A 2018 review explored the effects of dietary changes on skin diseases. While the authors found evidence that eating more omega-3s may improve symptoms of acne, determining the extent of the effects will require more research.
The authors also note that prebiotics and plant fibers may help to manage symptoms of AD. Hemp seeds are a rich source of plant fiber.
9. Relieve rheumatoid arthritis
Rheumatoid arthritis is an autoimmune condition. It causes the immune system to attack its own tissues, which leads to inflammation in the joints.
In 2014, research conducted in human cells suggested that hemp seed oil could have anti-rheumatic effects.
However, a 2018 review found a lack of conclusive evidence to suggest that cannabinoids could effectively treat rheumatic diseases. The authors noted that more research is needed.
Hemp seeds contain plenty of protein, healthful fatty acids, and fiber.
According to the United States Department of Agriculture (USDA) , 3 tablespoons of hemp seeds contain 116 calories and the following nutrients:
|Total fatty acids||14.62 g|
|Monounsaturated fatty acids||1.62 g|
|Polyunsaturated fat||11.43 g|
|Saturated fatty acids||1.38 g|
Hemp seeds are also a healthful source of vitamin E and minerals, such as calcium, iron, magnesium, potassium, and zinc.
Hemp seeds are small, brown seeds from the Cannabis sativa plant. They have a rich nutritional profile, with high concentrations of protein and healthful fatty acids. Wide-ranging research suggests that the seeds may reduce symptoms of specific ailments. Learn more about the benefits of hemp seeds here.
Hemp Hearts Nutrition Facts and Health Benefits
Verywell / Alexandra Shytsman
Hemp hearts are the soft inner part of hemp seeds after the outer shell has been removed. The tiny cream and green-colored seeds are sometimes referred to as shelled or hulled hemp seeds.
Hemp hearts come from the from Cannabis sativa L. plant. But unlike some other species of the cannabis plant, hemp hearts have nonmedicinal levels (less than 0.3%) of the psychoactive compound THC.
The plant originates from Central Asia and the hemp fibers and seeds have been used and enjoyed by humans for thousands of years. Today, hemp hearts can be found worldwide. They’re loved for their versatility, nutty flavor, and nutritious benefits.
Hemp Heart Nutrition Facts
The following nutrition information is provided by the USDA for 3 tablespoons (30g) of hulled, hemp seed.
- Calories: 166
- Fat: 14.6g
- Sodium: 1.5mg
- Carbohydrates: 2.6g
- Fiber: 1.2g
- Sugars: 0.5g
- Protein: 9.5g
A single serving of hemp hearts is relatively high in calories but low in carbohydrates. A serving of hemp heart (3 tablespoons) has 166 calories but just 2.6 grams of carbohydrates. Nearly half of the carbs (about 1.2 grams) come from fiber. Only a half gram of carbs come from sugar and the rest comes from starch.
Hemp hearts are a low glycemic food with the glycemic load of a single 3-tablespoon serving estimated to be 0.
Hemp hearts are filled with healthy fats. A serving of 3 tablespoons has almost 15 grams of fat, of which 1.4 grams are saturated, 1.6 grams are monounsaturated, and 11.4 grams are polyunsaturated (omega-3 and omega-6 fatty acids). That’s more of the good fats than you’ll find in a similar serving of chia or flax seeds. Since hemp hearts are plant-based, they are also cholesterol-free.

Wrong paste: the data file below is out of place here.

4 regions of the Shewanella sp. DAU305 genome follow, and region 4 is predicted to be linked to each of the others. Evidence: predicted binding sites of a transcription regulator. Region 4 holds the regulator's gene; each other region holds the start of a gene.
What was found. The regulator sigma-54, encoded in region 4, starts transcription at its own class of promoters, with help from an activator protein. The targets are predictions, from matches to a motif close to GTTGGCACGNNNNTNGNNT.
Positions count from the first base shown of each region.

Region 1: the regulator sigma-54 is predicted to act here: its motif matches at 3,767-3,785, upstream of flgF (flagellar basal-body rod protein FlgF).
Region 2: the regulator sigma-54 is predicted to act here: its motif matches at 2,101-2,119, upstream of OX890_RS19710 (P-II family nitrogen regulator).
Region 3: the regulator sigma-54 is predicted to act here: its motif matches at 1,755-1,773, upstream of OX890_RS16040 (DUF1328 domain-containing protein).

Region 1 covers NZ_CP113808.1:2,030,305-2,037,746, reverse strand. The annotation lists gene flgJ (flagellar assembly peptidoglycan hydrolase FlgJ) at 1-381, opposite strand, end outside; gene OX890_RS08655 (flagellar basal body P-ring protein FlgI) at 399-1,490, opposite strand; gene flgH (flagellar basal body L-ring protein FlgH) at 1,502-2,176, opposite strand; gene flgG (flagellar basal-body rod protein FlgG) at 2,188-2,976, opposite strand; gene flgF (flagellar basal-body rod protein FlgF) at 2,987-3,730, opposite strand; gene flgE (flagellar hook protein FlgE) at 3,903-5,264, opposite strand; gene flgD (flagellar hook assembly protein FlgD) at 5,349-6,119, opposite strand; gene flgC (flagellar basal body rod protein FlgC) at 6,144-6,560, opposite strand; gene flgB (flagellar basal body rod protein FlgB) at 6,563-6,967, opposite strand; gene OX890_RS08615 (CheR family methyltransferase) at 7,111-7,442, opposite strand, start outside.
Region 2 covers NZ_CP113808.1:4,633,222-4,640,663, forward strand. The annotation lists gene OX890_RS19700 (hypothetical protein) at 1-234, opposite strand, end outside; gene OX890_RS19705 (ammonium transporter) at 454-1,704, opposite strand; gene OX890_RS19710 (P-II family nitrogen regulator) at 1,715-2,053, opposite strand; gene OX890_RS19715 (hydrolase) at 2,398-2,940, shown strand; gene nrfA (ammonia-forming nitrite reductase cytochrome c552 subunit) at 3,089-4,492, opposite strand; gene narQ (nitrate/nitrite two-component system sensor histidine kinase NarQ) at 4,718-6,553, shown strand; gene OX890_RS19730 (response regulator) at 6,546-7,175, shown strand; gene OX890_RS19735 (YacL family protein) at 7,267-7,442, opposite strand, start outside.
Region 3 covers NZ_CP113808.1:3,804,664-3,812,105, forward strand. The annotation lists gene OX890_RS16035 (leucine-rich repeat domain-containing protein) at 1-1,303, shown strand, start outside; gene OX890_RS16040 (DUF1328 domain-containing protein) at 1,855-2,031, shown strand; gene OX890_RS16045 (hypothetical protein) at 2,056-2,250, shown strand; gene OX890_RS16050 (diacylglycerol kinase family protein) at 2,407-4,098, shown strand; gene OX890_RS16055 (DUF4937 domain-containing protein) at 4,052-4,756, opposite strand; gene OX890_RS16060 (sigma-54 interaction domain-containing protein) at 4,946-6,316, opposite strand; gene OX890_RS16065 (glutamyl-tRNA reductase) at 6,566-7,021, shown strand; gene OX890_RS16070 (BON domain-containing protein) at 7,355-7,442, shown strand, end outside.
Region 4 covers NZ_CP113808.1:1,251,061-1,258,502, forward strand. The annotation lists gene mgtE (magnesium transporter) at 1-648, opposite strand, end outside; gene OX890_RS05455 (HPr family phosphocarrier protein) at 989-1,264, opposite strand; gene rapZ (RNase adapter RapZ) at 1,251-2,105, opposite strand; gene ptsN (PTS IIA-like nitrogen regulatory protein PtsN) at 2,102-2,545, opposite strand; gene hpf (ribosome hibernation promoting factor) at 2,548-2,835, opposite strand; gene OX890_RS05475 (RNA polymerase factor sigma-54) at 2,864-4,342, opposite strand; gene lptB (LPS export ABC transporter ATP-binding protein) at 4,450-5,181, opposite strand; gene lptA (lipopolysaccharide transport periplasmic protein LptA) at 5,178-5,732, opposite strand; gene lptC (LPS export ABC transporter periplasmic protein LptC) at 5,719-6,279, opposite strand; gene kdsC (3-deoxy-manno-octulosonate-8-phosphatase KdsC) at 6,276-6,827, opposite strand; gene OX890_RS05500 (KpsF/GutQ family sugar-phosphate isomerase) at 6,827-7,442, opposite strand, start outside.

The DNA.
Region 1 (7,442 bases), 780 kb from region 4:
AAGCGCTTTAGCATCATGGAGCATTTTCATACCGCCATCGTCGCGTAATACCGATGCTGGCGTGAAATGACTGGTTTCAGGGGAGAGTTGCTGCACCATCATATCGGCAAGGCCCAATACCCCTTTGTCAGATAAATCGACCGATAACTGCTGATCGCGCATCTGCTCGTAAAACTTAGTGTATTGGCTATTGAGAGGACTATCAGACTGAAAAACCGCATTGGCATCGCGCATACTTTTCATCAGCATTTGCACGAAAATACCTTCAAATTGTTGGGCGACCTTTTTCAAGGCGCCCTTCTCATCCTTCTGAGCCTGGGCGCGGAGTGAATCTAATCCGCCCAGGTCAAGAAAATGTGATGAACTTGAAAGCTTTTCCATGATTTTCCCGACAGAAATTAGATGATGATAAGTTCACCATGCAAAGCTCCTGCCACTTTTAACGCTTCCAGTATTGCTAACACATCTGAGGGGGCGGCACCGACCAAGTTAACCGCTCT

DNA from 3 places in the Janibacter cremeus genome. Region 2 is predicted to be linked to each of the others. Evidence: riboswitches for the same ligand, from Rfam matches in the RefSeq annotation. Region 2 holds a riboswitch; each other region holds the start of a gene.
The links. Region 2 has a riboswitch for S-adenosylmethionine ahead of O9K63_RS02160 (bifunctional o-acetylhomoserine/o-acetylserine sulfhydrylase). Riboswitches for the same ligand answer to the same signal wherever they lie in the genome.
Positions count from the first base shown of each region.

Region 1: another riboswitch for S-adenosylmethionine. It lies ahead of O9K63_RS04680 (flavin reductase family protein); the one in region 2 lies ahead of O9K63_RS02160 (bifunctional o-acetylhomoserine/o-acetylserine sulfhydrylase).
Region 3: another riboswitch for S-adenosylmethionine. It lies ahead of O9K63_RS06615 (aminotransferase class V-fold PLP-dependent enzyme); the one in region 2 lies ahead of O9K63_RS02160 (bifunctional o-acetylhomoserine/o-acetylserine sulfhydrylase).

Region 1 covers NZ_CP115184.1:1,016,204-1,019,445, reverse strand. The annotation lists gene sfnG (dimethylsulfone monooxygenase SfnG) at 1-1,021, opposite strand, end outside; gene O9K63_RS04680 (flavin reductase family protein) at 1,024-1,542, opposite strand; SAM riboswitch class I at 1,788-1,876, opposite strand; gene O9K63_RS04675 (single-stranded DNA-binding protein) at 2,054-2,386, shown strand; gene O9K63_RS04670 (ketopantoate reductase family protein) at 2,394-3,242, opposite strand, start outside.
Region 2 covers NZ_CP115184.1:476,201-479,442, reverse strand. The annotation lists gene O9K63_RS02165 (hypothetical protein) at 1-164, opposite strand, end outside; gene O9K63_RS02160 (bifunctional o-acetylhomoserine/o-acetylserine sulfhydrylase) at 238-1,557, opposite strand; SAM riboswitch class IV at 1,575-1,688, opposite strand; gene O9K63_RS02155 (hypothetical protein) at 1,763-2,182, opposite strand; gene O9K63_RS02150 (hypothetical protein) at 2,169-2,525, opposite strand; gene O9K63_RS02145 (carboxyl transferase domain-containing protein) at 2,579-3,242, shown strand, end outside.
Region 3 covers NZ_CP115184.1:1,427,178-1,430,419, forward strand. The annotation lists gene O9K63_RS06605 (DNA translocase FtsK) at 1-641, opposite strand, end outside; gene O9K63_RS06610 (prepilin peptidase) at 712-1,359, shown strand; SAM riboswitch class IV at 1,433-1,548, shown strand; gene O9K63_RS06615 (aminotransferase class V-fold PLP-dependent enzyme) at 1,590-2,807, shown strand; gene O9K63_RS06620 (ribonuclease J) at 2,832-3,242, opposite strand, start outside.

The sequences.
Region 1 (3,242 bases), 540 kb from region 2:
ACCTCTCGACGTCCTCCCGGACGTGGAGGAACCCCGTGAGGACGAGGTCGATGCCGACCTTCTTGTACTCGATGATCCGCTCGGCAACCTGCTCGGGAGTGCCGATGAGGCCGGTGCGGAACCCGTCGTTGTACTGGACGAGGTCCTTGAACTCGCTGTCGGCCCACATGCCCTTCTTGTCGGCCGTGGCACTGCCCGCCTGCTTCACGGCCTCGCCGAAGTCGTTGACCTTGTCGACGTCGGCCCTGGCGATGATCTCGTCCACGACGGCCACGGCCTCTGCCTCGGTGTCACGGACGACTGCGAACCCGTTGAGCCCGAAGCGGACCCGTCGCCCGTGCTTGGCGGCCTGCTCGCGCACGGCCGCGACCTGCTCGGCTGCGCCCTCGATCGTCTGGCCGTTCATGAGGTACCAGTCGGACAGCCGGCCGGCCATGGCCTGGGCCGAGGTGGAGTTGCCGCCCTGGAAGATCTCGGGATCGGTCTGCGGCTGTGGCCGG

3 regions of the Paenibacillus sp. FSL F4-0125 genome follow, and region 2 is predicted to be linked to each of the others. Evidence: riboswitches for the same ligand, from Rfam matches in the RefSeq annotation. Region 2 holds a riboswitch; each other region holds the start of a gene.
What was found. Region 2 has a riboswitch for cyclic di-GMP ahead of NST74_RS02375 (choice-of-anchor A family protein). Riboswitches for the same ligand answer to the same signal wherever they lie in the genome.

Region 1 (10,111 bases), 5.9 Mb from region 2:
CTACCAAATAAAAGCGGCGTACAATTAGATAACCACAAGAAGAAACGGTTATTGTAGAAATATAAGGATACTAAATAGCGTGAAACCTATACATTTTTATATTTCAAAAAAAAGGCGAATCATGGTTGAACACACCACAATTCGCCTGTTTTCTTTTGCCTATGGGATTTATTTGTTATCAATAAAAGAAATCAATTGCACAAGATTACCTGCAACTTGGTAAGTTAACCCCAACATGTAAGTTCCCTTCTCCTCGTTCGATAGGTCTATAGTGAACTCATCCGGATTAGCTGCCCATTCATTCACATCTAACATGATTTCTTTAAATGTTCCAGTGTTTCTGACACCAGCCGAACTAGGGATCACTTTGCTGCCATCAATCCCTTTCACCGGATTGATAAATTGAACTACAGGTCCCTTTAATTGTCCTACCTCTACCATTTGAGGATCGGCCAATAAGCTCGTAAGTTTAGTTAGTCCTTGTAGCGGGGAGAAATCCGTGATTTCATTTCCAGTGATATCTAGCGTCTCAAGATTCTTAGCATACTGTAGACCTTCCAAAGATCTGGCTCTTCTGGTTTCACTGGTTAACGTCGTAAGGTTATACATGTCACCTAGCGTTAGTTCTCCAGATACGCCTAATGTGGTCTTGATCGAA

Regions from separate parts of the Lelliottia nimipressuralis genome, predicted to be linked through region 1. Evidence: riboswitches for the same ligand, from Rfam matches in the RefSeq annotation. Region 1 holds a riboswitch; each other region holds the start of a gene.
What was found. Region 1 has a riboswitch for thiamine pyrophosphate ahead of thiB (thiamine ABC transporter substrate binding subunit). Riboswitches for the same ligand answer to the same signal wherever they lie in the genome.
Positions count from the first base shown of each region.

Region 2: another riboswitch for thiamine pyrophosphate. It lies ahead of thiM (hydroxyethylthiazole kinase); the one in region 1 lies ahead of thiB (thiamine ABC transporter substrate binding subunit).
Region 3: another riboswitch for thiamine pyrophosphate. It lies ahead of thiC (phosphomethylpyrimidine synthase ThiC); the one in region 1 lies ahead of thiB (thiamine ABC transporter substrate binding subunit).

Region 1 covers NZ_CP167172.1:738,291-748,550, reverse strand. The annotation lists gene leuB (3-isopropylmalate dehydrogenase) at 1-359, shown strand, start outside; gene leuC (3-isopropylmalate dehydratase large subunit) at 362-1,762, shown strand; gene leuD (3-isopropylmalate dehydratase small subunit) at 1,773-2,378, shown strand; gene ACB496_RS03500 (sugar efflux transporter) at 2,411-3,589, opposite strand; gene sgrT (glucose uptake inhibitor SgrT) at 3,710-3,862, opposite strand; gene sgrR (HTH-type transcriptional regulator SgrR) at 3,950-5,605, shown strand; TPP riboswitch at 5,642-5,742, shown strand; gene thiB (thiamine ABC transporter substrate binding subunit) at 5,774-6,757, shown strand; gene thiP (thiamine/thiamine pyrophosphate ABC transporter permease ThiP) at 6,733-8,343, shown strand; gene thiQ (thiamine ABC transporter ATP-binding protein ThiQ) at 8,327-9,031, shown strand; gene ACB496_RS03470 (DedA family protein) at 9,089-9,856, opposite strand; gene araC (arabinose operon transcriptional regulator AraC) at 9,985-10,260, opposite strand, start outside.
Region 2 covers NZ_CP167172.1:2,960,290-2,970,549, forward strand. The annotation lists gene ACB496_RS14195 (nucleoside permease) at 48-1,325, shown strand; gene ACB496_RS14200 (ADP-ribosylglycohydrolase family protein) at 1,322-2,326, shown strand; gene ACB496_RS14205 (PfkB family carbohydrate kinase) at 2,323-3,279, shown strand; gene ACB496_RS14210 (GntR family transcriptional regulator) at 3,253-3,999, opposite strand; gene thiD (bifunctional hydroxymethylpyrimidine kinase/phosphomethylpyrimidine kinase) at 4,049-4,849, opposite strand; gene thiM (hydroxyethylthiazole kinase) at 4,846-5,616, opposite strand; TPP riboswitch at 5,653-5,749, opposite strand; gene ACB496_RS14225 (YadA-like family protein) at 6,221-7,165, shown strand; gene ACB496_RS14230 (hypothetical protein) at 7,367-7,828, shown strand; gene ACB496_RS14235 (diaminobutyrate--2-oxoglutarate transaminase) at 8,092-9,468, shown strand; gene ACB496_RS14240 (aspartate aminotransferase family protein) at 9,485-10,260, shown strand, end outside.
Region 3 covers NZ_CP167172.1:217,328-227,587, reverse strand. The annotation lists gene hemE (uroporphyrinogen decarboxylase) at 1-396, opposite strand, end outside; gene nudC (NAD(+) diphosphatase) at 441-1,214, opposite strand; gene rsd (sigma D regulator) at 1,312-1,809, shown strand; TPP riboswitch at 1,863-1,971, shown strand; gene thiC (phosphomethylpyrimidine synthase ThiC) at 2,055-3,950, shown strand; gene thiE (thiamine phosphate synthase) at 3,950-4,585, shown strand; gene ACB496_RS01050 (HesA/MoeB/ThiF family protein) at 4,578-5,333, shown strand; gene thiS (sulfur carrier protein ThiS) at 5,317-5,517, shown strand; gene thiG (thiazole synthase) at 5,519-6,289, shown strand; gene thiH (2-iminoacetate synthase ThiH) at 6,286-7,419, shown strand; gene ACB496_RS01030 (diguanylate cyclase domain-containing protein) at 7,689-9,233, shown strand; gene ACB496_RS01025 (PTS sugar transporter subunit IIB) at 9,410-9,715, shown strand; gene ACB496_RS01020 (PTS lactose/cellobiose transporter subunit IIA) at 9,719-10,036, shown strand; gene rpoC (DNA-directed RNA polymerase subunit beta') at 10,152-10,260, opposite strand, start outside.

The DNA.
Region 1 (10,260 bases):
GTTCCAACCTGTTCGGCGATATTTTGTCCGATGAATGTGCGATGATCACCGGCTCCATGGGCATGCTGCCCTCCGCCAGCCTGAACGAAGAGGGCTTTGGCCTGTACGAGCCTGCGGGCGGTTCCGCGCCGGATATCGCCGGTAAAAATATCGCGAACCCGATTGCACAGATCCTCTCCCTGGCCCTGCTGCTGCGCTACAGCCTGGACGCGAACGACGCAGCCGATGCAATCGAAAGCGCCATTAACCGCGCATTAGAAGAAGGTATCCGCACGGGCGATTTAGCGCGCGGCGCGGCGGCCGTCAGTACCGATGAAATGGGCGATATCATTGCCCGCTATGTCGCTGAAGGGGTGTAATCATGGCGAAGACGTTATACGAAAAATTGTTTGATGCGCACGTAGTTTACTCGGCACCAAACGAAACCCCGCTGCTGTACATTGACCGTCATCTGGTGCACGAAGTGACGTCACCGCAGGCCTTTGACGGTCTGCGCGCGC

These little seeds pack a huge plant-based protein punch. A serving of 3 tablespoons has nearly 10 grams of protein, about double what you’ll find in a similar serving of flax seeds or chia seeds (about 5 grams each).
Hemp seeds also contain all nine essential amino acids, and they are well digested, especially for a plant-based protein.
In general, animal sources such as eggs, milk, and whey have a protein digestibility-corrected amino acid score (PDCAA) of 1.00, which means they’re well digested. Plant protein sources typically fall below this. Soy leads the plant category with a score close to 1.00, followed by beans, pulses, and legumes (score of 0.6 to 0.7), and grains and nuts (0.4 to 0.5). Hemp hearts have a PDCAA score of 0.63 to 0.66.
Vitamins and Minerals
Not only are hemp hearts loaded with healthy fats and proteins, but they’re also packed with nutrients.
Hemp is an excellent source of magnesium, providing about 210mg or about 50% of your daily needs. A serving of seeds also has 13% of the daily iron requirements for adults (2.4mg). Hemp hearts are also a good source of zinc, providing about 3mg per serving or about 20% of your daily needs.
By including hemp seeds in your diet, you may take advantage of certain health benefits. Many research studies investigating hemp benefits have been performed on animals. More research in humans is needed.
Improved Heart Health
Like other seeds (and nuts), hemp seeds are heart-healthy. Studies have shown that they are high in both omega-3 fatty and omega-6 fatty acids. A healthy omega-3 to omega-6 intake is crucial for the prevention or reduction of many diseases, including cardiovascular disease.
Authors of one research review concluded that there is enough evidence to support the hypothesis that hemp seeds have the potential to beneficially influence heart disease, but they added that more research is needed.
Reduced Risk of Type 2 Diabetes
You’ll get a healthy dose of magnesium when consuming hemp seeds. Magnesium is needed by the body for maintaining healthy blood sugar levels. According to the National Institutes of Health, magnesium helps the body break down sugars and might help reduce the risk of insulin resistance—a condition that can lead to diabetes.